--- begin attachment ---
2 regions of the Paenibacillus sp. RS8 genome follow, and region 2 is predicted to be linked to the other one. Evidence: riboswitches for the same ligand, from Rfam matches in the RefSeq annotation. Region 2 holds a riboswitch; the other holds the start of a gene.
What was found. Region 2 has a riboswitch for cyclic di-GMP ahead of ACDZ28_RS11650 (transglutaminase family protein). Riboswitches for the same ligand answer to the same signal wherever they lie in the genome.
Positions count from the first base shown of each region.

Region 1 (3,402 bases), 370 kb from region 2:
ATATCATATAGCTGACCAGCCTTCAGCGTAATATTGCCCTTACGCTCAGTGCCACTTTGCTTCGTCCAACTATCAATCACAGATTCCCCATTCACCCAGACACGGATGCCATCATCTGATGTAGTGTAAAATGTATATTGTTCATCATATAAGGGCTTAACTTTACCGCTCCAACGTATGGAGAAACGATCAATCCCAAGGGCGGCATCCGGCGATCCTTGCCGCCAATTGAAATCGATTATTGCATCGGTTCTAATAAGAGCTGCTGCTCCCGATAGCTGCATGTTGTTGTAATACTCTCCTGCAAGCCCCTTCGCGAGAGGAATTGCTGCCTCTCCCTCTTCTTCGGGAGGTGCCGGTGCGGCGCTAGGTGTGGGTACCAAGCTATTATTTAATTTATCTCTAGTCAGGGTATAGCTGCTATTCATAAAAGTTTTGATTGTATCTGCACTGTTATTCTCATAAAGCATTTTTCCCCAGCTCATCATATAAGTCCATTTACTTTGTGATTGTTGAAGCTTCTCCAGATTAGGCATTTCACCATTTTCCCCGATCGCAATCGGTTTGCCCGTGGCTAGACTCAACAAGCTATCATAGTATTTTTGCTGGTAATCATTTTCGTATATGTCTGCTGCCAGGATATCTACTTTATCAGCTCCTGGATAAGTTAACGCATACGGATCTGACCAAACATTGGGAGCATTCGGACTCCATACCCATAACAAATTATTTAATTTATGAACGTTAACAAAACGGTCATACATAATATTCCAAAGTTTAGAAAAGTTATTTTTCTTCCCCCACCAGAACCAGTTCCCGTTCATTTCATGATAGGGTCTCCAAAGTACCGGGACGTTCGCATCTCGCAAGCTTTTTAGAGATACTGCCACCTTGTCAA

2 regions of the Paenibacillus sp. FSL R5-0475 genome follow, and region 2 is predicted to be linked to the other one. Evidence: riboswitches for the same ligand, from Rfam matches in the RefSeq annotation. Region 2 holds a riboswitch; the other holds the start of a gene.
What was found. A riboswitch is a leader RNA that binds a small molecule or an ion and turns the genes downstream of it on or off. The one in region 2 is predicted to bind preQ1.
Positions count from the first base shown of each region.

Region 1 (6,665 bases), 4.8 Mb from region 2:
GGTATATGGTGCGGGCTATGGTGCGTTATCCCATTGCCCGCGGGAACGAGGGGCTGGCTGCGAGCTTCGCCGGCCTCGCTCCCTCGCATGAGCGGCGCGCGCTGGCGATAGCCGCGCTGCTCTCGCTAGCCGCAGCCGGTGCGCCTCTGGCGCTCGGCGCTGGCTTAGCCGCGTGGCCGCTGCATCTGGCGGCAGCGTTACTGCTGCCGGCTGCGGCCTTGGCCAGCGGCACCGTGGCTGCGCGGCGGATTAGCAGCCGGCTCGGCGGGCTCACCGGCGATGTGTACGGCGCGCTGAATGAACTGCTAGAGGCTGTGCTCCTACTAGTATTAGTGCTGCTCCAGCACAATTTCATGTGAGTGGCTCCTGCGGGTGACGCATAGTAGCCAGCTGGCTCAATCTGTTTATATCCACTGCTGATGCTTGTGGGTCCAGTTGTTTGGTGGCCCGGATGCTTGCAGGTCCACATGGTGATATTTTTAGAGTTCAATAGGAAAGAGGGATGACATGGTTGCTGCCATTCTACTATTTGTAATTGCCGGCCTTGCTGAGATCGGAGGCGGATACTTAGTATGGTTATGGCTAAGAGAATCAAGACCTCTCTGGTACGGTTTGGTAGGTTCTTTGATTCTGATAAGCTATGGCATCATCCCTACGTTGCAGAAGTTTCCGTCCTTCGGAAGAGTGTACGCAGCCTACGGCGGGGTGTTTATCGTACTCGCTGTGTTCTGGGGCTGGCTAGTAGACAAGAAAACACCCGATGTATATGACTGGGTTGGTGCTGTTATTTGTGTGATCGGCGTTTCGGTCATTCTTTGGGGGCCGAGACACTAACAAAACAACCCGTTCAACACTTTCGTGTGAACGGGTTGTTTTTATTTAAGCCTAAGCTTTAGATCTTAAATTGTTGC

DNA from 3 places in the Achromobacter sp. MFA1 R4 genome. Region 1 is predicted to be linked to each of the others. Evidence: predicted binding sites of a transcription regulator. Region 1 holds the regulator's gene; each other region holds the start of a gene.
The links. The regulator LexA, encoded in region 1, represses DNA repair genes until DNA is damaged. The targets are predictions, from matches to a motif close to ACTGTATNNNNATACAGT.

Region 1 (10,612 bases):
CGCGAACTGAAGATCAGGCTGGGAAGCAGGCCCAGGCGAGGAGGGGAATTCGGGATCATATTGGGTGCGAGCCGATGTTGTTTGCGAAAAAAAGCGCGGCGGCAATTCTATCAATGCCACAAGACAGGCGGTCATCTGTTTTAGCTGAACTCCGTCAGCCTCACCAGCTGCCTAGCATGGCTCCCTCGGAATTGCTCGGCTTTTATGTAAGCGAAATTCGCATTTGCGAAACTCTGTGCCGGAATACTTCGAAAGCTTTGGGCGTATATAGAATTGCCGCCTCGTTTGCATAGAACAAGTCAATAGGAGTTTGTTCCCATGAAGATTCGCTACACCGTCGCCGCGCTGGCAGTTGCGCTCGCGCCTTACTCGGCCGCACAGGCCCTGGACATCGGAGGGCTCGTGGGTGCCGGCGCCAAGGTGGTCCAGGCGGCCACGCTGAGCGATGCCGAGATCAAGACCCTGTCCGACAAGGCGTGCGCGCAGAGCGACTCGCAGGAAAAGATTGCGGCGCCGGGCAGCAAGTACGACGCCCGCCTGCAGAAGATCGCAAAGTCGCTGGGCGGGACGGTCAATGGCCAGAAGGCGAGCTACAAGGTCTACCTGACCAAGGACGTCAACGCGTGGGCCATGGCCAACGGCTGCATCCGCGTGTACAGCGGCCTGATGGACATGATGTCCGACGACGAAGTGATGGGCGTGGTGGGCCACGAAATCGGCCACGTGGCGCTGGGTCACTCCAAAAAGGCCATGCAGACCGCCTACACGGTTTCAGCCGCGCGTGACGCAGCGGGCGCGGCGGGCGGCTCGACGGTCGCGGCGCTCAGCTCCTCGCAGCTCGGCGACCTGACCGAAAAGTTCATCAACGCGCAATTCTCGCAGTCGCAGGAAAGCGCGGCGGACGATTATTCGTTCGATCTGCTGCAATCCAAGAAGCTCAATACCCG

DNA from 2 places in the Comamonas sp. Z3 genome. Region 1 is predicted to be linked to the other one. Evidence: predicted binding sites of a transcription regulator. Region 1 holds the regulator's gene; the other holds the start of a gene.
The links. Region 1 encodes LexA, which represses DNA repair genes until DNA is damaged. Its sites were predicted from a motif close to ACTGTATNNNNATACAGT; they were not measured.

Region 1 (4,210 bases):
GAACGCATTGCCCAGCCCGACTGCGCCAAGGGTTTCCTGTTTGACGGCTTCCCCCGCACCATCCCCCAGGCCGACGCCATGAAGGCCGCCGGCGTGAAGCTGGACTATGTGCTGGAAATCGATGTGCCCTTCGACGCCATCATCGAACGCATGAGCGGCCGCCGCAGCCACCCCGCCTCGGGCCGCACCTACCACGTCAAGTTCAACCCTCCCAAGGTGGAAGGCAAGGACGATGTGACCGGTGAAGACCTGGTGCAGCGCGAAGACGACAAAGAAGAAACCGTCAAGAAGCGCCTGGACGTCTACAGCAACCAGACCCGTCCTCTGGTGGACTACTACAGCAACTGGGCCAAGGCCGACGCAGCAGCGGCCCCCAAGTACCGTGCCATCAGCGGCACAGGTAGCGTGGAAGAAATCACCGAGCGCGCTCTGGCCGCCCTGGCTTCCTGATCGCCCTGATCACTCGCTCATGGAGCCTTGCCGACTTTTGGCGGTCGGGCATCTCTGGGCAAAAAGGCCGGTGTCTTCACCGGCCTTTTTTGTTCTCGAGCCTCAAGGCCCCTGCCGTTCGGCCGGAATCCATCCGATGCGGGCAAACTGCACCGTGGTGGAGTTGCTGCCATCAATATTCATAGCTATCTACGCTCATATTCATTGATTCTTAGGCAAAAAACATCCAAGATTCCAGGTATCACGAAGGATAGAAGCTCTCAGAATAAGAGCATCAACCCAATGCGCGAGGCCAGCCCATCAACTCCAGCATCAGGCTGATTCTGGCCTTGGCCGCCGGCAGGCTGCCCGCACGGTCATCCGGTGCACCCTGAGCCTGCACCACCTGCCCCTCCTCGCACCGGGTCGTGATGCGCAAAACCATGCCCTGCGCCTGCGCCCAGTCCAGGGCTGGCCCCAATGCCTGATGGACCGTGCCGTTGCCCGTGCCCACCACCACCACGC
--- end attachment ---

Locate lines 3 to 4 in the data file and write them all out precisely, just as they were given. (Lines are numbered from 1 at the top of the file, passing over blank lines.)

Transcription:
Positions count from the first base shown of each region.

Region 1 (3,402 bases), 370 kb from region 2: